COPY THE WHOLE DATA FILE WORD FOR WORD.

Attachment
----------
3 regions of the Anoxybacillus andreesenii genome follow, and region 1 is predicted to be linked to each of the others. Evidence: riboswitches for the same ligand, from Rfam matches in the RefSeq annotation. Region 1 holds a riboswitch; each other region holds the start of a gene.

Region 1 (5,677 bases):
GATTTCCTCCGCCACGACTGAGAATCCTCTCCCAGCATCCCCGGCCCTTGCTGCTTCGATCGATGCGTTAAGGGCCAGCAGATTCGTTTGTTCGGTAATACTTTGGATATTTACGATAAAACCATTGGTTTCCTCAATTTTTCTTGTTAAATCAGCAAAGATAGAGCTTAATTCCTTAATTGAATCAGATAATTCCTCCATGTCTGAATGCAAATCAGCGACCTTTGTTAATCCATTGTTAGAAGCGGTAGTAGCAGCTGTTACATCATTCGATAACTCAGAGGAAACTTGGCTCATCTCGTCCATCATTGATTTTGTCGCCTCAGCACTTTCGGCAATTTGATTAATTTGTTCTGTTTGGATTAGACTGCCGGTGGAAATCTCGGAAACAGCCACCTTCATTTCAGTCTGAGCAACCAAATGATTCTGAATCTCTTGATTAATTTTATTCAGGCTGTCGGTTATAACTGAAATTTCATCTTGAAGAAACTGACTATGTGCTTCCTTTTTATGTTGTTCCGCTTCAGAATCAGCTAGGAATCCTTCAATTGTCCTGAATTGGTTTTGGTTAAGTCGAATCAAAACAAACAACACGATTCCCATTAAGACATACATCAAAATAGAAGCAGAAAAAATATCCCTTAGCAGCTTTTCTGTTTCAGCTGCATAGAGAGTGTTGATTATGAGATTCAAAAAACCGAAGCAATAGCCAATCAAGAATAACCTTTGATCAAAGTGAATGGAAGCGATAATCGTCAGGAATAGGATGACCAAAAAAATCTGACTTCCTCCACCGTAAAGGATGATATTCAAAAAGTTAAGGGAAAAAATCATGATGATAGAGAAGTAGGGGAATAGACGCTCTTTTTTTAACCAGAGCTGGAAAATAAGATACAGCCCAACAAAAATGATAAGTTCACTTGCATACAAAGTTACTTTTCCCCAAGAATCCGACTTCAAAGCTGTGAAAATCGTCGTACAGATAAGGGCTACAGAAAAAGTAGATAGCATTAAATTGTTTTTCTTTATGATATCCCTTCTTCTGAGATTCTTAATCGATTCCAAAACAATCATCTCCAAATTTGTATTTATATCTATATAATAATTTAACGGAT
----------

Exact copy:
3 regions of the Anoxybacillus andreesenii genome follow, and region 1 is predicted to be linked to each of the others. Evidence: riboswitches for the same ligand, from Rfam matches in the RefSeq annotation. Region 1 holds a riboswitch; each other region holds the start of a gene.

Region 1 (5,677 bases):
GATTTCCTCCGCCACGACTGAGAATCCTCTCCCAGCATCCCCGGCCCTTGCTGCTTCGATCGATGCGTTAAGGGCCAGCAGATTCGTTTGTTCGGTAATACTTTGGATATTTACGATAAAACCATTGGTTTCCTCAATTTTTCTTGTTAAATCAGCAAAGATAGAGCTTAATTCCTTAATTGAATCAGATAATTCCTCCATGTCTGAATGCAAATCAGCGACCTTTGTTAATCCATTGTTAGAAGCGGTAGTAGCAGCTGTTACATCATTCGATAACTCAGAGGAAACTTGGCTCATCTCGTCCATCATTGATTTTGTCGCCTCAGCACTTTCGGCAATTTGATTAATTTGTTCTGTTTGGATTAGACTGCCGGTGGAAATCTCGGAAACAGCCACCTTCATTTCAGTCTGAGCAACCAAATGATTCTGAATCTCTTGATTAATTTTATTCAGGCTGTCGGTTATAACTGAAATTTCATCTTGAAGAAACTGACTATGTGCTTCCTTTTTATGTTGTTCCGCTTCAGAATCAGCTAGGAATCCTTCAATTGTCCTGAATTGGTTTTGGTTAAGTCGAATCAAAACAAACAACACGATTCCCATTAAGACATACATCAAAATAGAAGCAGAAAAAATATCCCTTAGCAGCTTTTCTGTTTCAGCTGCATAGAGAGTGTTGATTATGAGATTCAAAAAACCGAAGCAATAGCCAATCAAGAATAACCTTTGATCAAAGTGAATGGAAGCGATAATCGTCAGGAATAGGATGACCAAAAAAATCTGACTTCCTCCACCGTAAAGGATGATATTCAAAAAGTTAAGGGAAAAAATCATGATGATAGAGAAGTAGGGGAATAGACGCTCTTTTTTTAACCAGAGCTGGAAAATAAGATACAGCCCAACAAAAATGATAAGTTCACTTGCATACAAAGTTACTTTTCCCCAAGAATCCGACTTCAAAGCTGTGAAAATCGTCGTACAGATAAGGGCTACAGAAAAAGTAGATAGCATTAAATTGTTTTTCTTTATGATATCCCTTCTTCTGAGATTCTTAATCGATTCCAAAACAATCATCTCCAAATTTGTATTTATATCTATATAATAATTTAACGGAT